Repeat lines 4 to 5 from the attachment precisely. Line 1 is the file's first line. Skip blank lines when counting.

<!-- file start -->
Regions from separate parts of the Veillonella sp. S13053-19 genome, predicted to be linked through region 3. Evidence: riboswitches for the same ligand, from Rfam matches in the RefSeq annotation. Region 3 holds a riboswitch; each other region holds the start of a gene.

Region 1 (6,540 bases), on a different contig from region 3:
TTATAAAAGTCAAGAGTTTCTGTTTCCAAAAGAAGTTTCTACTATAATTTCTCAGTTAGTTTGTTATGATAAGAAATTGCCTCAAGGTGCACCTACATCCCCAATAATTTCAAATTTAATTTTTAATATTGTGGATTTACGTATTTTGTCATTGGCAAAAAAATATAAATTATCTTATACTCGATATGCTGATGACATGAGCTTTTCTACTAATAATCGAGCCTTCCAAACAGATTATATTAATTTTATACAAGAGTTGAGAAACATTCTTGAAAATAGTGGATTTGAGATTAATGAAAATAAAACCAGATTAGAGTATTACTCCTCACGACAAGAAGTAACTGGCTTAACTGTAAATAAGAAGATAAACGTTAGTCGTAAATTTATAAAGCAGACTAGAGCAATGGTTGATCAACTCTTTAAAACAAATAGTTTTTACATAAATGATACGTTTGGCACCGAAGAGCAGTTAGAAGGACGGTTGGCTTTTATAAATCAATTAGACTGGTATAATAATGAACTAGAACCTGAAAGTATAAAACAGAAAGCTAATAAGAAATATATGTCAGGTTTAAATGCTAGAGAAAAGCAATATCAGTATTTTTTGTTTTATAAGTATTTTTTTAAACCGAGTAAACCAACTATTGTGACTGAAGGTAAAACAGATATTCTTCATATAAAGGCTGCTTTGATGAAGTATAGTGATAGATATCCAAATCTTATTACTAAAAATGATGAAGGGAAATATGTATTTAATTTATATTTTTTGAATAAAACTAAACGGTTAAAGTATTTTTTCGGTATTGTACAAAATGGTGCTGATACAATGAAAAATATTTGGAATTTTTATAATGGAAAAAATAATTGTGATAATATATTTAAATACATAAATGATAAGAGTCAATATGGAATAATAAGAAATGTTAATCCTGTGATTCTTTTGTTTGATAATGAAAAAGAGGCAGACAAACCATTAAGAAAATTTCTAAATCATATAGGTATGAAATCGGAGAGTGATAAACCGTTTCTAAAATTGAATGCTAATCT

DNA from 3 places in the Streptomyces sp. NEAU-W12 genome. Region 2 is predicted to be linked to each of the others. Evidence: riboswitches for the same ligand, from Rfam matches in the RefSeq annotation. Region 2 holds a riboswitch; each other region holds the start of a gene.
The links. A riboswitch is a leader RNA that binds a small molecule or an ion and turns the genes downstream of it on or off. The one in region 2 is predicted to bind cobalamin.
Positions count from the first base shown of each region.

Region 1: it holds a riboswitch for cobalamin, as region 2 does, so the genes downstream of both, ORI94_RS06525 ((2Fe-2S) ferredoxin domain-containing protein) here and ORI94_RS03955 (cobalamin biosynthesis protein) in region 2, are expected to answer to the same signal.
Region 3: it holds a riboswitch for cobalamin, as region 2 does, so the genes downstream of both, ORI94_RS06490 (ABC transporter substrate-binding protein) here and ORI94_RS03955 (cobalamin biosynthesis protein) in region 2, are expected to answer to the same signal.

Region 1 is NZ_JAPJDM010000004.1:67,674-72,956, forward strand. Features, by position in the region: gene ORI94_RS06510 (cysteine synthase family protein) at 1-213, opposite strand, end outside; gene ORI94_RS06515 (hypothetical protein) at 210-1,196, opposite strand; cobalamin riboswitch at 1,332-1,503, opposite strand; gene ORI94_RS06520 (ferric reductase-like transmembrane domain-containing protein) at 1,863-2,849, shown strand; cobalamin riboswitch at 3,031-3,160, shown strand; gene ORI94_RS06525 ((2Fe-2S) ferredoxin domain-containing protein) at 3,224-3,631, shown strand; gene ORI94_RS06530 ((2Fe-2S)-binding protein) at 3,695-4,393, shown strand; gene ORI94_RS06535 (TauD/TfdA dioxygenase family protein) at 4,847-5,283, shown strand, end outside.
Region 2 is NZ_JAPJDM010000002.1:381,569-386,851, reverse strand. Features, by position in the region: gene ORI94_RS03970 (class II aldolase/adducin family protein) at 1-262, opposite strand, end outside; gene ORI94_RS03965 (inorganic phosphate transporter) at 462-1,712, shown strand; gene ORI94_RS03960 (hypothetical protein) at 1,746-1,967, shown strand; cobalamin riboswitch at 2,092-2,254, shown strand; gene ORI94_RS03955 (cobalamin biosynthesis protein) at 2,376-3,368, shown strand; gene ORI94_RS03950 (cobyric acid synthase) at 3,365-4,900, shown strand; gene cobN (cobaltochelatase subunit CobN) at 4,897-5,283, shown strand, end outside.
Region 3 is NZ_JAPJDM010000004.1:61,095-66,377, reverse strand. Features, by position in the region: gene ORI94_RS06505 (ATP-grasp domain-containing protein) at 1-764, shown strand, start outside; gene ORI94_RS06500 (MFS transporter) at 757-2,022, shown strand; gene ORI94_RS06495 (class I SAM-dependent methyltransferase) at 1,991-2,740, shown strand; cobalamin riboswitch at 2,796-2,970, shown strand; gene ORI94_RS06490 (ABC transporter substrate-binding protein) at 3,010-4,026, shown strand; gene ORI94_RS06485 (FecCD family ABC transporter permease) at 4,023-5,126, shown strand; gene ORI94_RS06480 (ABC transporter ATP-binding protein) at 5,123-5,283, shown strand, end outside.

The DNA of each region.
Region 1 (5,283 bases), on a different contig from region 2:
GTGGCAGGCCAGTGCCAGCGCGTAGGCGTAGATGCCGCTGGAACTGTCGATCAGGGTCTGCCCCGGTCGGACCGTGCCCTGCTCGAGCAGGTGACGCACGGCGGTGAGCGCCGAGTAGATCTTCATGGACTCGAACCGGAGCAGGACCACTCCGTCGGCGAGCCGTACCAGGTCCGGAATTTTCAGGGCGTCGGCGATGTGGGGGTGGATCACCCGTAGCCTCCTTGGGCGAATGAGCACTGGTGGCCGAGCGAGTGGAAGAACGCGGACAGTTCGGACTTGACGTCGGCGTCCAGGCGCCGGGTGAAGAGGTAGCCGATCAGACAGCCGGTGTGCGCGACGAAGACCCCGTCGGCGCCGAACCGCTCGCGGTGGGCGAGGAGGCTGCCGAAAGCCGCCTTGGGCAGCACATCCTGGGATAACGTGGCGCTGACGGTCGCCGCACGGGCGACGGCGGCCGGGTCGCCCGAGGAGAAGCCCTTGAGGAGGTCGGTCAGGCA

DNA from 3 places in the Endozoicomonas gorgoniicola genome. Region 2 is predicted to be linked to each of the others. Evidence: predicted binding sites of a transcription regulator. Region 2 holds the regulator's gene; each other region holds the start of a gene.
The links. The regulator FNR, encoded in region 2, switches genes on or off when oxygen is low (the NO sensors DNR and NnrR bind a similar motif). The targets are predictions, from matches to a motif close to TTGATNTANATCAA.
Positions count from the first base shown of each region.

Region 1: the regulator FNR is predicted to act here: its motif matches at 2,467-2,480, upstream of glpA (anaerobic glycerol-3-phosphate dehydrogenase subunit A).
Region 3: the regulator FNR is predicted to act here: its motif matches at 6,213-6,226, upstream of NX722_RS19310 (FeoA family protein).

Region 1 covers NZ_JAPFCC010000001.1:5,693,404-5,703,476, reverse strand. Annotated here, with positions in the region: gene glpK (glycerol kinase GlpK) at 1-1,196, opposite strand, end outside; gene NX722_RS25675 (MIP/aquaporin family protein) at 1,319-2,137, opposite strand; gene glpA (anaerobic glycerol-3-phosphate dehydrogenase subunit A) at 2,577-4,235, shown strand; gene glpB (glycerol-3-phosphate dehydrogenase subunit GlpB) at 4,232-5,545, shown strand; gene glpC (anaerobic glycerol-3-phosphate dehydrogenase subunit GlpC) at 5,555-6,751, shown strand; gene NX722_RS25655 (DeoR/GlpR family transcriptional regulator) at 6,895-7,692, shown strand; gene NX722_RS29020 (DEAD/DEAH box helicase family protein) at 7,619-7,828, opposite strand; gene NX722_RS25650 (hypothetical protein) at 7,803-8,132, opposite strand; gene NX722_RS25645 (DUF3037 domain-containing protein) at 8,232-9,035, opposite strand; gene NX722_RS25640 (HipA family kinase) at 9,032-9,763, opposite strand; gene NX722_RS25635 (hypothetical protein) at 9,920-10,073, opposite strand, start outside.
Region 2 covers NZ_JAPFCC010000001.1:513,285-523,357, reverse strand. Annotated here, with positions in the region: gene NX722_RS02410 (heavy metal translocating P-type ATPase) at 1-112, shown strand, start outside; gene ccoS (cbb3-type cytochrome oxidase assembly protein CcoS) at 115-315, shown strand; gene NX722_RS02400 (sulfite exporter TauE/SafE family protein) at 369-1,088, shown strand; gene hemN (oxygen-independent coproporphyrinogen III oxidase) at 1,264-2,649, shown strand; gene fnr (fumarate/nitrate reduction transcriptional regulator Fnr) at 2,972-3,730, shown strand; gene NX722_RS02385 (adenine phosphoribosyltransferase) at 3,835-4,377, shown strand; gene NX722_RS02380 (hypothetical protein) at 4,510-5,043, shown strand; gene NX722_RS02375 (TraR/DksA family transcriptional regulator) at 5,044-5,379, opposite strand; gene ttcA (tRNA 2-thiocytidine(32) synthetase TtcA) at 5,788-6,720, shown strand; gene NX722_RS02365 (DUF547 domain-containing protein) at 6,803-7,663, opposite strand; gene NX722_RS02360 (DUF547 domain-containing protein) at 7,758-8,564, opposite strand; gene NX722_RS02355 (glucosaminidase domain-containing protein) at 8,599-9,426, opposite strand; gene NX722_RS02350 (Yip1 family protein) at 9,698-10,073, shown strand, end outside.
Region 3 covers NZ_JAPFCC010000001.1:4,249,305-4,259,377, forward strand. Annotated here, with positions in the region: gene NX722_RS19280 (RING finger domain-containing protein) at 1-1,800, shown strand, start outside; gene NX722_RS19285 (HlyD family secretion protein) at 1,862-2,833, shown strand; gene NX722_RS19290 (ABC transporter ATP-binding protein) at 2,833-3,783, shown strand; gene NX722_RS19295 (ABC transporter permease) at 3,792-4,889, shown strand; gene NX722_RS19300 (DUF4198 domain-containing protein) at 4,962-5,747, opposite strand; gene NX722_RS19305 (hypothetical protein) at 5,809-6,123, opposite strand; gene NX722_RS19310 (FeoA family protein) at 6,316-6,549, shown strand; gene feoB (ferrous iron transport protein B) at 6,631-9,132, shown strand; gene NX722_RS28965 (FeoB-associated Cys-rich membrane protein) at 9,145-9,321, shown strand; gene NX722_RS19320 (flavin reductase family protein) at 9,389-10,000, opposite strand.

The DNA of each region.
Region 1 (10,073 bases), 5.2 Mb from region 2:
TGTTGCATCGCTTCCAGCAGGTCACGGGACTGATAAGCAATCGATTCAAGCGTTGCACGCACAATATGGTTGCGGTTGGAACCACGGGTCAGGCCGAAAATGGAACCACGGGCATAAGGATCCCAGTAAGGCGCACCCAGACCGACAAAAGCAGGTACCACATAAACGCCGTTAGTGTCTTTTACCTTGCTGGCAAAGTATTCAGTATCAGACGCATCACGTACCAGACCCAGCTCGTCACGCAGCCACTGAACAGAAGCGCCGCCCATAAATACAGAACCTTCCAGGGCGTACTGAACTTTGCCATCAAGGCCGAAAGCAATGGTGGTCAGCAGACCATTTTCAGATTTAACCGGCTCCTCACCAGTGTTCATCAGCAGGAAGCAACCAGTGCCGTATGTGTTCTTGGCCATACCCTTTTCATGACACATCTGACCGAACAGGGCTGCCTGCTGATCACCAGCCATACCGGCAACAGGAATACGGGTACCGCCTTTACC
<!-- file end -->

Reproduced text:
DNA from 3 places in the Streptomyces sp. NEAU-W12 genome. Region 2 is predicted to be linked to each of the others. Evidence: riboswitches for the same ligand, from Rfam matches in the RefSeq annotation. Region 2 holds a riboswitch; each other region holds the start of a gene.
The links. A riboswitch is a leader RNA that binds a small molecule or an ion and turns the genes downstream of it on or off. The one in region 2 is predicted to bind cobalamin.